Competition breeds better products. Sports fans have been complaining about this for years, and when there is only one game available for a particular sport, it often leads to future releases that can be questioned for their lack of innovation. While sports like soccer, tennis, and baseball have multiple games for you to choose from, other sports genres haven't been so lucky. In a recent editorial, we highlighted some of the things that Electronic Arts should consider when it finally decides to bring back its NBA franchise to the masses. Now we change it up a bit and look at 2K Sports and what it should consider if it ever decides to bring back its NHL 2K series.
It was back in March of 2010 when Take-Two announced that 2K Sports would take a break from releasing HD NHL 2K games. That year, the company released NHL 2K11 as a Wii exclusive, but afterward the series went dark. At the time, the decision was odd but made sense. 2K's HD game was struggling behind EA's solid NHL series, and after the success of NHL Slapshot, the poor reception of 2K11, and the weaker Wii console sales, the entire series halted production.
If 2K decides to bring back its franchise, it should look at what made NBA 2K12 such a great game. The biggest highlight for that game was the inclusion of classic players and teams. While NHL 12 featured a dozen NHL Legends, it was fairly restricted. It required a lot of investment from you to unlock those athletes and didn't immerse you into why they were so fantastic. What 2K should do is copy the formula from their NBA’s Greatest. Focus on a handful of the greatest hockey players to ever lace up a pair of skates, and feature the teams they played on.
And showcase those great players! Being able to re-create the period of hockey in which they played would be fun. Imagine the days when the goalies' pads and protection didn't make them look like sumo wrestlers, when wearing a helmet was optional and mullets were the norm. Showing off Maurice "The Rocket" Richard in black and white, along with a static radio broadcast and highlighting why he and the Montreal Canadiens were so incredible, would be an excellent history lesson for newcomers to the sport as well.
Furthermore, hockey history is very much rooted in national teams. Taking this opportunity to highlight hockey history, such as the 1972 Summit Series, the 1980 US men's Olympic team, and Canada's 1987 Canada Cup, would not only give fans of the sport the opportunity to relive those great moments but offer some insight into the history of those events. The only setback for this in comparison to NBA’s Greatest is the number of player licenses required. With the squads of NHL teams being twice as large as a normal NBA team, this could pose a problem. However, there are ways of working around this as long as the core rosters are held in tact.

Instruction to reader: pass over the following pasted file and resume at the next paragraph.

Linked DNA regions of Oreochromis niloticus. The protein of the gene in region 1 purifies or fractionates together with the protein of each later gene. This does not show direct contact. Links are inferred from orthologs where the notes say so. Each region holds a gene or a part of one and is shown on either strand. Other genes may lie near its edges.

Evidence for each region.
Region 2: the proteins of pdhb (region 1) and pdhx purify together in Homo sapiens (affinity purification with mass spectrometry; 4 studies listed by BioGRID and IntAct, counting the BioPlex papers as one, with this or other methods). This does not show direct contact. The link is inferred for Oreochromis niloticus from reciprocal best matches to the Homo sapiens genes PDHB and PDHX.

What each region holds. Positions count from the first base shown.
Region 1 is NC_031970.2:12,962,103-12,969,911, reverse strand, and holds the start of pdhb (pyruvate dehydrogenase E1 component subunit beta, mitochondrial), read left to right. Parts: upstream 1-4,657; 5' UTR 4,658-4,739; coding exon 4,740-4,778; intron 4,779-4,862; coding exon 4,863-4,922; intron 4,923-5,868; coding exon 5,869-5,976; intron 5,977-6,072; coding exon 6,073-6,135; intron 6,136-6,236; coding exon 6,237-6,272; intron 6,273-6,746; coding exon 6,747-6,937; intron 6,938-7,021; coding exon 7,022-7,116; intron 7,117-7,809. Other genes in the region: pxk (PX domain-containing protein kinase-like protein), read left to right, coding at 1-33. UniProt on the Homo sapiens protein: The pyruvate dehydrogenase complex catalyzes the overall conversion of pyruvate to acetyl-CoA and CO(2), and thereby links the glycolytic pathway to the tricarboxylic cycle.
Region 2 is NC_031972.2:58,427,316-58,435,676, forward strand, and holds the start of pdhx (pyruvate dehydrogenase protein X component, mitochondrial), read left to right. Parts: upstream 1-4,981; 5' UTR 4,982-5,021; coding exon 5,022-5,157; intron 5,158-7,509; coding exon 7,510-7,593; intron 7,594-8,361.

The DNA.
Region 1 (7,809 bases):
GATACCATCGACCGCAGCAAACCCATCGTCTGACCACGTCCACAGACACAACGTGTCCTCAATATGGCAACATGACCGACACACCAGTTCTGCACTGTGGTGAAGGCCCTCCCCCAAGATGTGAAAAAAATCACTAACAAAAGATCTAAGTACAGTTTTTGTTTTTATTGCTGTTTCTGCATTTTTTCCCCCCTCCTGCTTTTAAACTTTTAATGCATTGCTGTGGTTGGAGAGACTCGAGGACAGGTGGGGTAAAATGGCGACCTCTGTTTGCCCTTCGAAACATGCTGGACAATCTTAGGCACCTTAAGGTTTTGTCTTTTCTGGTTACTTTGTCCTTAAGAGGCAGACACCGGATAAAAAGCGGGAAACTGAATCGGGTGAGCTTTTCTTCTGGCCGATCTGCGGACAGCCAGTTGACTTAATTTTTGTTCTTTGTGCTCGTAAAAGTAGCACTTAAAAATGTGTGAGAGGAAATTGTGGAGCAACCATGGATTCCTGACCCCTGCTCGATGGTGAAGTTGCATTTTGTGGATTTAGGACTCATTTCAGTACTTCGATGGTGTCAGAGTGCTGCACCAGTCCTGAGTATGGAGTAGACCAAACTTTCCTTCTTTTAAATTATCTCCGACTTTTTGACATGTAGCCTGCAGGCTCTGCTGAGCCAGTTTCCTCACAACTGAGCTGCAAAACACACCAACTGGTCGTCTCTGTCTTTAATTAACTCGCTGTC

National team inclusions are another aspect of EA's NHL series that has suffered over the years. While EA has included national teams in its games for quite some time, it does so with the most minimal of support. There is no official licensing with the respective federations, and there are other aspects sorely missing. It would be nice if 2K could partner up with the International Ice Hockey Federation and have the federation's yearly tournament included in-game. Having all 16 participating nations included with proper rosters, tournament format, and venues would be such a joy. Adding the ability to modify rosters and tweak your national team to fit your style would also allow for greater immersion.
There are a few more things 2K Sports could do if it plans to throw its hat back into the hockey rink, such as create a more dynamic presentation, both visually and with better commentary. At the same time, there are things that EA's series is lacking or hasn't improved upon, and this would be a great opportunity to take advantage of what it has failed to focus on. Thankfully, though, 2K hasn't been out of the game for very long, so getting back into the groove shouldn't be too difficult. In the same vein as EA's eventual return to basketball game world, the first NHL game for 2K may not be able to dethrone what EA offers with hockey. But if 2K manages to surprise people and offer something different, it would most certainly take away from EA's success and ensure that hockey fans around the world are treated to the highest quality of games possible.